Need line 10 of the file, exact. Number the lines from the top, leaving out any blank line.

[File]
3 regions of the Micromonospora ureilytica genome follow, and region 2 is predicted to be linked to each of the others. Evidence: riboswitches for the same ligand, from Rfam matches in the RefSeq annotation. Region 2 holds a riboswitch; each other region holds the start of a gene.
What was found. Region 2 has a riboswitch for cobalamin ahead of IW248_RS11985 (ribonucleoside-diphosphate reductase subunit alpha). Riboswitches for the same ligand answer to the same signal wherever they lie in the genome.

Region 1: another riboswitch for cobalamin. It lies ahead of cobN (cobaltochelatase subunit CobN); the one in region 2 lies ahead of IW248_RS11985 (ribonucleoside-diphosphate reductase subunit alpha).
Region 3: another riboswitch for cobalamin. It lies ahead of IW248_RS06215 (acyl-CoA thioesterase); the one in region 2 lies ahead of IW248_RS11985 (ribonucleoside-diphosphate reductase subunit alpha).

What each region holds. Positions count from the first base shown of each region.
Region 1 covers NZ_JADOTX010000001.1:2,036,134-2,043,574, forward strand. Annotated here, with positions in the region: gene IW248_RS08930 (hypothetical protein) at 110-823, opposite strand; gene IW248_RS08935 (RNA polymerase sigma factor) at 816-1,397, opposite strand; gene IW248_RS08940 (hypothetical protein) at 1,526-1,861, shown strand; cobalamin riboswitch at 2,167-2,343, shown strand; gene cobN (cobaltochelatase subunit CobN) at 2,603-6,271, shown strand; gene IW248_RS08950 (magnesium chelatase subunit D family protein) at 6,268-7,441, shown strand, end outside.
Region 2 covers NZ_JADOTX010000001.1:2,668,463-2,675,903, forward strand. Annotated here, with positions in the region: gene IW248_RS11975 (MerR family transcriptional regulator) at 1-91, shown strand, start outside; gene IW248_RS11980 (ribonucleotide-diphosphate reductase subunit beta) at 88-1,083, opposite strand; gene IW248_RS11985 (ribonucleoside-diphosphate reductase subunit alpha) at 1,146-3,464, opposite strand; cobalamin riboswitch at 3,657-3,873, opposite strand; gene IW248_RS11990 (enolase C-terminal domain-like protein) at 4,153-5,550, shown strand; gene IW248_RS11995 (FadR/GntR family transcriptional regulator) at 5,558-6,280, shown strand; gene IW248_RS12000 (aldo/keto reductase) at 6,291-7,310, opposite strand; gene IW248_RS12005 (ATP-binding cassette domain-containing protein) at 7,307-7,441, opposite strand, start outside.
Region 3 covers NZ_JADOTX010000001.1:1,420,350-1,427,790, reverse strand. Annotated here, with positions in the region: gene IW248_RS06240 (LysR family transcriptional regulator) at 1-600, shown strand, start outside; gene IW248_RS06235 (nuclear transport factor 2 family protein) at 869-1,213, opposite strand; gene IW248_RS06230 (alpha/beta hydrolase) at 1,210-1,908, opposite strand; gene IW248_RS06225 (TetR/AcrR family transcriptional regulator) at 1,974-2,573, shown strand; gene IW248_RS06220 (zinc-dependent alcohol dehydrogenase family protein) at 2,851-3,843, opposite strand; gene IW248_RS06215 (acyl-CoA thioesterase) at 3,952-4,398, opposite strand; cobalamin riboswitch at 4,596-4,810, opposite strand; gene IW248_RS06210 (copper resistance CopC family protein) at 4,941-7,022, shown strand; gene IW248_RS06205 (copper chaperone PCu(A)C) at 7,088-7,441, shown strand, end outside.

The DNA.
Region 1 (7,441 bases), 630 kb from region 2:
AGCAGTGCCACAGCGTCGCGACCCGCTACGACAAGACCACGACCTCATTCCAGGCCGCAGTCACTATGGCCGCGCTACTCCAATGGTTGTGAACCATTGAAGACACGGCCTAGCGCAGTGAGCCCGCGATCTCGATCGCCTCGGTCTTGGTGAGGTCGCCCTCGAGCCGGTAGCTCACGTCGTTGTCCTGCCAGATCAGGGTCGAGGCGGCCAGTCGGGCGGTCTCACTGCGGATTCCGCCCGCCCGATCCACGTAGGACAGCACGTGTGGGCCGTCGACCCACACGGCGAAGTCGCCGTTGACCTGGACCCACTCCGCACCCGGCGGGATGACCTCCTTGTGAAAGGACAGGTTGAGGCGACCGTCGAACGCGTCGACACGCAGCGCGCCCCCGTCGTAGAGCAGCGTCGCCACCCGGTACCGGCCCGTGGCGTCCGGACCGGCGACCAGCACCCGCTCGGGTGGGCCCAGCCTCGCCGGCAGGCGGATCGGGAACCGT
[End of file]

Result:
Region 1 (7,441 bases), 630 kb from region 2: